We are well into the throes of 2018 and already it is proving to be a whirlwind for people and the planet. But every year, we take a moment to look back on what our community saw and compare to the bigger picture trends:
We watched as the ISeeChange community veered from one record breaking extreme to the next, and all this proved to be extra expensive. According to NOAA’s National Center for Environmental Information, 2017 was the third warmest year on record – EVER – next to 2016 and 2012. But 2017 distinguished itself as the costliest year on record too with 16 disaster events that racked up costs of over a billion dollars each. From crop losses, to virulent fire seasons, to floods and hurricanes, these extreme events all together cost the country $306 billion.
Here’s a quick recap of all 2017’s weird weather from your front steps. Your posts became the stories that are helping us better understand how climate change impacts real people, every day, all over the world.
Take a minute to reflect – how does your today compare to last year? Have you been reporting the same phenomena and seeing patterns? Did we miss anything? You can post anything on ISeeChange.org from anytime, just change the date. Every post counts to tell the bigger picture stories from your back yard- season to season, year to year.
2017’s Winter weirdness – did it even come at all?
Last year’s no-show winter may seem like a distant memory compared to this year’s holiday Arctic blasts and blizzards, but that wasn’t at all the case last winter. (Note: in some areas of the West, we’re still watching for snow to show up in 2018–so stay tuned for more on that soon).
On March 6, 2017, ISeeChanger Matt Faulkner from Rochester Hills, Michigan wrote, “This has been the year without a winter in southeast Michigan.”
In Aspen, Colorado IseeChanger Amber Kleinaman noticed the warmer weather made for lousy snow conditions for champion skiiers at the World Cup Finals.
I worked the World Cup Finals in Aspen Colorado last weekend. The temperature was 55 degrees every day. Which makes lousy conditions to ski. This event has not been held in Aspen for 50 years. I wonder what the temps will be like in another 50 years.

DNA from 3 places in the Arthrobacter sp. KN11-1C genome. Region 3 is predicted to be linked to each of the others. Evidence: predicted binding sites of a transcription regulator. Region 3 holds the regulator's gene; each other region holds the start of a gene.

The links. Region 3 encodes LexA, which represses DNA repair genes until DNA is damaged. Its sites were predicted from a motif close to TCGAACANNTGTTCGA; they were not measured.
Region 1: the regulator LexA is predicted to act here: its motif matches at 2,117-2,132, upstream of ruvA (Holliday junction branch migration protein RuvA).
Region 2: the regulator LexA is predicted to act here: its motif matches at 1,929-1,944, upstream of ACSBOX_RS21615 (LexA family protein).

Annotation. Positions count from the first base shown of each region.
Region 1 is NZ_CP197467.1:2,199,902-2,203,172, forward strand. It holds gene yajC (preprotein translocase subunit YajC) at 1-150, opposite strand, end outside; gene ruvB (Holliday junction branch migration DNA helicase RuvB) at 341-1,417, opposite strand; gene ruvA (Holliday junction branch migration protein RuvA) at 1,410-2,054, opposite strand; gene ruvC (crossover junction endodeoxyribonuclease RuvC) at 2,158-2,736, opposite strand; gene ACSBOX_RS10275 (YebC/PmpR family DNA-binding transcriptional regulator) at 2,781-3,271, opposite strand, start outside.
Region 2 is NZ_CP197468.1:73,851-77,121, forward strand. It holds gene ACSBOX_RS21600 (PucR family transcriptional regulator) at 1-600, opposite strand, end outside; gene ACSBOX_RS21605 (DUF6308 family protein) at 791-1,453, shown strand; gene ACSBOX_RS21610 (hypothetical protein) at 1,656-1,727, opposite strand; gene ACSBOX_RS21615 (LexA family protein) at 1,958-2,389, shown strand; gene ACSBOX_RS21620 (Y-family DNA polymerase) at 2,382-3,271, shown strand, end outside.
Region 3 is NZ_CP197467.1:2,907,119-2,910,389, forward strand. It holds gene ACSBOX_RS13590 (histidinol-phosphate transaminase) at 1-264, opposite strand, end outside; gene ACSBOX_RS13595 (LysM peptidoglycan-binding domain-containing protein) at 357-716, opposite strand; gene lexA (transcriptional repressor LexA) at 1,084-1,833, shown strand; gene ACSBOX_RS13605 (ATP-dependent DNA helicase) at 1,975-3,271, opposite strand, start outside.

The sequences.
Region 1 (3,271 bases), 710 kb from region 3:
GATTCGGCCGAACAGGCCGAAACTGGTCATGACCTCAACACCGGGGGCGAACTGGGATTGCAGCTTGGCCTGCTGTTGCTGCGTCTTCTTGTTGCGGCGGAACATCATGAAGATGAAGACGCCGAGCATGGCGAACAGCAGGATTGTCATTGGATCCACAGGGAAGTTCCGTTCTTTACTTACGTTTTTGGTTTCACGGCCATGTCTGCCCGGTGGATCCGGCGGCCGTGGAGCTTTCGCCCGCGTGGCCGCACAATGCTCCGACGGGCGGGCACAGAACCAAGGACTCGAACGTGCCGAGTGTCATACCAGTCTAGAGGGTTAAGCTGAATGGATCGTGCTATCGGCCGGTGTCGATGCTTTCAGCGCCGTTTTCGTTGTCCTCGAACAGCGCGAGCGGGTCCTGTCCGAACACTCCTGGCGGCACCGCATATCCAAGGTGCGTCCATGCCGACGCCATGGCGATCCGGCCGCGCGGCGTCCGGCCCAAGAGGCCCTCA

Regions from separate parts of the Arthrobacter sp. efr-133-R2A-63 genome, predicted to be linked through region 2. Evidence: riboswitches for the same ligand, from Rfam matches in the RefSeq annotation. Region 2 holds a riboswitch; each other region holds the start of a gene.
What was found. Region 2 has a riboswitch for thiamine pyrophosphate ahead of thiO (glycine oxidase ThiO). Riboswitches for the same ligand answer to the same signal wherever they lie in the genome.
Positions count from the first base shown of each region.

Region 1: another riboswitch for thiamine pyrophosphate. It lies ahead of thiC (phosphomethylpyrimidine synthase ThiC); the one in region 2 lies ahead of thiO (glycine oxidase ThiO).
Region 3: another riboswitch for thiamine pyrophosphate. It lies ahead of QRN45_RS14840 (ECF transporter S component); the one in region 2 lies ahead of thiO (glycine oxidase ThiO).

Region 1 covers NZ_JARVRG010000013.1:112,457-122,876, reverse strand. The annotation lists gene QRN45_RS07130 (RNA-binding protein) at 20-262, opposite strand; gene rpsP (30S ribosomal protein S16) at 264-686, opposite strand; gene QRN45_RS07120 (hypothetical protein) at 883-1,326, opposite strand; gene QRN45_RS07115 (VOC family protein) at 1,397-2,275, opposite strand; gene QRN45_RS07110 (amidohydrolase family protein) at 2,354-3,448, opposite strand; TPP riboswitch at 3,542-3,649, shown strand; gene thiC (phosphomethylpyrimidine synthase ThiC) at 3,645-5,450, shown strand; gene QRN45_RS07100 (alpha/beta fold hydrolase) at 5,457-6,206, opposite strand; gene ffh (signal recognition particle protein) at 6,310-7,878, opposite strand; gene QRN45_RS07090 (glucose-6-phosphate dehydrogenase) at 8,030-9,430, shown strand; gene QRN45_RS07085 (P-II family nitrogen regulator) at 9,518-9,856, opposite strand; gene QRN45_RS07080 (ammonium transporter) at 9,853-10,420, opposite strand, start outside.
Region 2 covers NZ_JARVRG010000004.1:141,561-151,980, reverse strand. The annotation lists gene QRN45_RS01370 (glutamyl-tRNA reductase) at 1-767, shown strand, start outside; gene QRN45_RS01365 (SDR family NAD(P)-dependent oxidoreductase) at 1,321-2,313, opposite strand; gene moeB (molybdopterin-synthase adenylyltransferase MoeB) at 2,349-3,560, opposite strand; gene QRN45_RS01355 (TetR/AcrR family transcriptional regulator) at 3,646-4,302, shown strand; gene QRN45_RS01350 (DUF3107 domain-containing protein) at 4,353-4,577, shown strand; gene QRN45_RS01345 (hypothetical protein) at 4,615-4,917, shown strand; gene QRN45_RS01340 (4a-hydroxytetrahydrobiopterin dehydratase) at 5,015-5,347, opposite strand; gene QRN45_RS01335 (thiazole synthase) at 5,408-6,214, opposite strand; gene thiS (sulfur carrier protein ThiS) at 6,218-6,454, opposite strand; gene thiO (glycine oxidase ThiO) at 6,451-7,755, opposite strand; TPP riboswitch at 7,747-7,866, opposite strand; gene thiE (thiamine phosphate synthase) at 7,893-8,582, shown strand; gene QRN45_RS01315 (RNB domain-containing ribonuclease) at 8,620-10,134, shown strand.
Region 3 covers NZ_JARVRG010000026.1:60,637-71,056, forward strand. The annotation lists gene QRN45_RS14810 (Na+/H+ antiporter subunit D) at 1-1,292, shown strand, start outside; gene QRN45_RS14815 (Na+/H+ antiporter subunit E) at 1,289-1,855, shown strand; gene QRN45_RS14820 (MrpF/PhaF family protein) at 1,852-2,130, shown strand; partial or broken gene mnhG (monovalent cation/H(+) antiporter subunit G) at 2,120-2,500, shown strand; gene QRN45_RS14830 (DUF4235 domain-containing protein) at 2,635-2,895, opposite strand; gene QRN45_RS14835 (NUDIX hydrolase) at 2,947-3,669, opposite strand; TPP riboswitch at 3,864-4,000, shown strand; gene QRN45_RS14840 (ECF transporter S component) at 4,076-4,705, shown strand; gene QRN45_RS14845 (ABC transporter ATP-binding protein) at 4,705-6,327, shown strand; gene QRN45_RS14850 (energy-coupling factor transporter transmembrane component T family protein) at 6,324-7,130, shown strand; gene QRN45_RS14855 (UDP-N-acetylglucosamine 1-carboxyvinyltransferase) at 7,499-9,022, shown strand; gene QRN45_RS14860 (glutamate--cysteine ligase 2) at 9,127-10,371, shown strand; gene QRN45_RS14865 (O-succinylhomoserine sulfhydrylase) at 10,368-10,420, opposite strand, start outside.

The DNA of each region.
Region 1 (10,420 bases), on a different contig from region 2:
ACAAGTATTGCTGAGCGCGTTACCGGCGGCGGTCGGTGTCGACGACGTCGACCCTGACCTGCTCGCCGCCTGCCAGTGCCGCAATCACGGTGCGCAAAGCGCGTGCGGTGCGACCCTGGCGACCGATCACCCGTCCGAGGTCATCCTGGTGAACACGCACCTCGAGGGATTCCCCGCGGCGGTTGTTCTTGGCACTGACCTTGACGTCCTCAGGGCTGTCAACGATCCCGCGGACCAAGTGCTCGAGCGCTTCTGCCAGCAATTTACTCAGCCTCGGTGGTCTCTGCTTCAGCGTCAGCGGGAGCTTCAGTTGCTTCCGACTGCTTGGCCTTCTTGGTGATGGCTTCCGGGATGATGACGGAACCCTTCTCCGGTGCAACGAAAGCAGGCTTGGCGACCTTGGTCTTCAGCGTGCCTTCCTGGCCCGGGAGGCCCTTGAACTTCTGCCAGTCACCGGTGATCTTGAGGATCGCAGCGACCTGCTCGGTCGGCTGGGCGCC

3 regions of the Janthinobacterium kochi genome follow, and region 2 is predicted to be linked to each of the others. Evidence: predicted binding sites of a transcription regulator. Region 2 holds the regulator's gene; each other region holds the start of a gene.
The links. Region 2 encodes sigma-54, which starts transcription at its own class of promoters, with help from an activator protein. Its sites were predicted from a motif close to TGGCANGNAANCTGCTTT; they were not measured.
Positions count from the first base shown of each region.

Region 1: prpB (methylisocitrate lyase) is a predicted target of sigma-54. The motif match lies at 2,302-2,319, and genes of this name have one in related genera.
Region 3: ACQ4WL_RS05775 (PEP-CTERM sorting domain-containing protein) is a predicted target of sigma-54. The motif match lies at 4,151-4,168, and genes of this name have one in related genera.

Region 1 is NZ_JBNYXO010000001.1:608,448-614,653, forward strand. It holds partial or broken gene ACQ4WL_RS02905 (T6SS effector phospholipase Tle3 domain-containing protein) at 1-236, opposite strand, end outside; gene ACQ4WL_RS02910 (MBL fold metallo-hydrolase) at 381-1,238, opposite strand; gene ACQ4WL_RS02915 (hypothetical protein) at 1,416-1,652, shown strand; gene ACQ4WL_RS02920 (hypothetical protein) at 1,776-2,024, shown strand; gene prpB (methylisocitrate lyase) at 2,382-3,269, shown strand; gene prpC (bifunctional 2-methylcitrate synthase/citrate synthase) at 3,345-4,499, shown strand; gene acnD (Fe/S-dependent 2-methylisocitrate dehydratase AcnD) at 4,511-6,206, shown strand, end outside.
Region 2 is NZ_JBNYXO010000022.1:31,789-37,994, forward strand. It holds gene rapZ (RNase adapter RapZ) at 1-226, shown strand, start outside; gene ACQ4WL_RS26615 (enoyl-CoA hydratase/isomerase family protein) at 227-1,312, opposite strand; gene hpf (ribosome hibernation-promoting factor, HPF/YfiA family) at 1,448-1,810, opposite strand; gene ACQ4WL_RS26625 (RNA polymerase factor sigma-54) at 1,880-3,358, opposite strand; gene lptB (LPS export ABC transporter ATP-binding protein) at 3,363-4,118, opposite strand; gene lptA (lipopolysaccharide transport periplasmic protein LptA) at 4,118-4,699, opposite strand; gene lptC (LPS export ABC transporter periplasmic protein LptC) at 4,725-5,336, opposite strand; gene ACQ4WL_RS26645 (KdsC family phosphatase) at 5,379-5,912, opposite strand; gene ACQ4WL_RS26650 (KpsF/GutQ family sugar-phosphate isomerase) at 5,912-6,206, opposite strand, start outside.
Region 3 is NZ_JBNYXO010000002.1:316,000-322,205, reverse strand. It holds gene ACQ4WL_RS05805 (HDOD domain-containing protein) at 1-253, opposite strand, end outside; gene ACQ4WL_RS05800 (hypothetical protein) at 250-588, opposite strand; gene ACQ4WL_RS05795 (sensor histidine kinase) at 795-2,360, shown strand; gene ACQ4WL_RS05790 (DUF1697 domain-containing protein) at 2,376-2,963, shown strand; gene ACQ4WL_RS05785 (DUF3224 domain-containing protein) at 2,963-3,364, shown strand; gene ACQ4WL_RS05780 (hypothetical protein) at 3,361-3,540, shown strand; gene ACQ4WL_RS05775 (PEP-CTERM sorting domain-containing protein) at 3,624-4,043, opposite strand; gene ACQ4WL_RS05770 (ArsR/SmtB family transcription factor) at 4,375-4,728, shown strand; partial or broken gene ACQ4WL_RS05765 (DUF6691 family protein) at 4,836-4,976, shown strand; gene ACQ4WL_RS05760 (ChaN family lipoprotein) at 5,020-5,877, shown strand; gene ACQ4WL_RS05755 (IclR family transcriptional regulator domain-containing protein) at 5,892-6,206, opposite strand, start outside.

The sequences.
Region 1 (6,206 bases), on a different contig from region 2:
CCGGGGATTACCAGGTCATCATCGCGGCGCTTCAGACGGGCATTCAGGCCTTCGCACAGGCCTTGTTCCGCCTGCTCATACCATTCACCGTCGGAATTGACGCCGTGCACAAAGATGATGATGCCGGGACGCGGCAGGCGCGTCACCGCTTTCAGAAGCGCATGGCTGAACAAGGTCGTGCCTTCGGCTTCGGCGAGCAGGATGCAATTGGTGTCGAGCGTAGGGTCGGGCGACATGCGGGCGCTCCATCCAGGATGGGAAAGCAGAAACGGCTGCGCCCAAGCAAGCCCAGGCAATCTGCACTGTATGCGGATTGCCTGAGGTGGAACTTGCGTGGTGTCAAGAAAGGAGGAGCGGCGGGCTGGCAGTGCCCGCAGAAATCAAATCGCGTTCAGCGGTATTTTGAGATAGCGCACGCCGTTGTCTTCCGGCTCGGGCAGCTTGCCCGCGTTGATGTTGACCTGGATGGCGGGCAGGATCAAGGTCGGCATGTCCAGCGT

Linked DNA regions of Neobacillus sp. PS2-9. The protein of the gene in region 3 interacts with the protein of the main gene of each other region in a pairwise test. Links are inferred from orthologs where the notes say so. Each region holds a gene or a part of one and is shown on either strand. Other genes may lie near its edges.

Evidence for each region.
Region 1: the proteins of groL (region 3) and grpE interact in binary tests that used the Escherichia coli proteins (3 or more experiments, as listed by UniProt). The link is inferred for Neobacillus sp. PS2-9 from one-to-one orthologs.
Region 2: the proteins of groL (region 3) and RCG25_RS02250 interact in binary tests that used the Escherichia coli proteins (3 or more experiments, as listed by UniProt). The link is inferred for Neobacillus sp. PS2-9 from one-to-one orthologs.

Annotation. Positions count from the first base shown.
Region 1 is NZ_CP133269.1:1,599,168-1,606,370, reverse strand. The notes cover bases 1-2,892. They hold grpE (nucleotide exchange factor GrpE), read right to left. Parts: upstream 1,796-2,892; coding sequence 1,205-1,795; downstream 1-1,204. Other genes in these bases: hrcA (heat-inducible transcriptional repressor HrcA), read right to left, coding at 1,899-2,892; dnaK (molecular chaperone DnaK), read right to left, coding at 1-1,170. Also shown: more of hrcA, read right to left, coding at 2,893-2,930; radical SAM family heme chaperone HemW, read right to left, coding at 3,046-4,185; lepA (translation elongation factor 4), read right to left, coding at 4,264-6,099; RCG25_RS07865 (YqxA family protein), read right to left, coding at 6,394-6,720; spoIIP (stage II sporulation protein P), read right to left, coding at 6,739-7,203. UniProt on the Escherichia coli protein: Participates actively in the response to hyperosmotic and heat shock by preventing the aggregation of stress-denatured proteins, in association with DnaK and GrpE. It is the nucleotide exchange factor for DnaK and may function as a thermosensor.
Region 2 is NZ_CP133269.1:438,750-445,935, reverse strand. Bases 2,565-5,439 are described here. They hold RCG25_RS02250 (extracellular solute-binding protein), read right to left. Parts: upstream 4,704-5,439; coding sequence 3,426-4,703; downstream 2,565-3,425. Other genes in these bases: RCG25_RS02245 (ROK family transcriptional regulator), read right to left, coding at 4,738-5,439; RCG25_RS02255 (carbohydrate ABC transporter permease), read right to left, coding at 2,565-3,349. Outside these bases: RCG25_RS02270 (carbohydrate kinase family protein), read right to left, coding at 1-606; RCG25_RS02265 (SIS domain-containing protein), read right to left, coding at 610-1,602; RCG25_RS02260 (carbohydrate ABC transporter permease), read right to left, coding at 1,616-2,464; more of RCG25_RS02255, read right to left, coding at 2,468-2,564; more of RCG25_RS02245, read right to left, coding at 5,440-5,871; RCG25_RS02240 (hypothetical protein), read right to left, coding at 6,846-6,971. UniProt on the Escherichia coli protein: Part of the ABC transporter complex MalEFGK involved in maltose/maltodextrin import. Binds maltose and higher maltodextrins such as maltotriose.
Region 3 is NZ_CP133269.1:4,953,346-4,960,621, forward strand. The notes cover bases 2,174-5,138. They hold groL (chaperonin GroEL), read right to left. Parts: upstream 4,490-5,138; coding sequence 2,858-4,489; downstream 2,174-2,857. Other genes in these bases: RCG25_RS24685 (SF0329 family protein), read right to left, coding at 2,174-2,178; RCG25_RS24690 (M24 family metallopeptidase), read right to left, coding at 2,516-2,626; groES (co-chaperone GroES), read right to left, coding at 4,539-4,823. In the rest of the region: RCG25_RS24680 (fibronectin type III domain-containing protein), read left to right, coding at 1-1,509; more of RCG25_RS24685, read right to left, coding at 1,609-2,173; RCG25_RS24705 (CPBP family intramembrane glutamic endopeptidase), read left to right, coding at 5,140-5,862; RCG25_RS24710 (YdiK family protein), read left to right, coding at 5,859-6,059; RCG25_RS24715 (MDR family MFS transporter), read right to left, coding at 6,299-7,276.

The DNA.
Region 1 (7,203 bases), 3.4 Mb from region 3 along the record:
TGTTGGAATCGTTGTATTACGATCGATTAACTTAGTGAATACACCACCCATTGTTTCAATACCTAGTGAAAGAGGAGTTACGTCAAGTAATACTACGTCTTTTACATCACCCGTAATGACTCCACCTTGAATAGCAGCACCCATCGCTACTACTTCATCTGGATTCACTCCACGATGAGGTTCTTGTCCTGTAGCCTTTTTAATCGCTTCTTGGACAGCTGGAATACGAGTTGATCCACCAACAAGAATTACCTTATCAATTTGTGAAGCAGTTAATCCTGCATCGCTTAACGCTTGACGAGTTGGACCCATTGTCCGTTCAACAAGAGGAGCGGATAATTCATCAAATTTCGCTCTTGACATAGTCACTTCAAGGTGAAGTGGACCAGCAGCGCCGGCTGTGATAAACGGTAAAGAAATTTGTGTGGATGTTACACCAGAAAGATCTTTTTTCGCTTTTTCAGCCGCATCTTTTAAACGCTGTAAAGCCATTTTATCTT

In Wichita, Kansas, Jessica Maldonado wondered if she’d ever get to share a snowy winter with her son.
tulips tulips tulips!! I have five tulips full size in the front yards, and nearly fully bloomed trees, buds on others throughout the neighborhood. Wichita has been in this “early spring” for a few weeks now. Not one snow storm.
Growing up in the early 90s, friends would have to cancel making the trek through the winter storms of February to attend my birthday party (17th) because there were so many feet of snow and ice, they were barricaded in.
I can’t remember the last time I had the opportunity to pull out my old snow bibs and build a fort. I bought my now nearly four year old a pair of his own, excited to really share in some quality snow fun. We are still waiting for those memorable snow storms…
In Hebron, Connecticut, students at Rham Middle School noticed that their winter temperatures came in swings between snow and rain. They also noticed they were getting sick more than usual, so the ISeeChange team checked it out.
In Philadelphia, Kyle Johnson’s neighbors enjoyed ice cream on a warm February day.
Record high February temperatures made it hot enough for volleyball in New England.
While record warm sea surface temperatures made it warm enough for swimming in New Jersey.
While winter in many parts of the country was mild and even snow-less. California finally got the kind of winter they’d been missing through the six year drought that began in 2011, as noted by ISeeChanger Paul Senyszyn.
Spring showed up early
With that frost-free season lengthening it comes as no surprise that spring this year arrived earlier than what was historically normal nationwide in 2017.
In late January, William Lorch found his garlic plants sending up shoots at his Joliet, Illinois home. “This usually happens mid to late April in this region,” he wrote.
Both the Southeast and the Southwest were weirdly warm and dry last January, throwing their respective agricultural seasons into turmoil as crops bloomed and developed too early.
You may not remember with the lettuce crisis of 2017 thanks to Arizona’s runaway season, but restaurant staff across the country certainly do. An early spring brought problems for Kevin Siddons in Pennsylvania and caught the eyes of Adam Mackinnon in Georgia:
All that warmth and early blooming in Georgia destroyed a whopping 85% of the peach crop and walloped blueberries too. These agricultural losses became among the first of the 16 billion-plus-dollar disasters in 2017.
Streets flooded across the country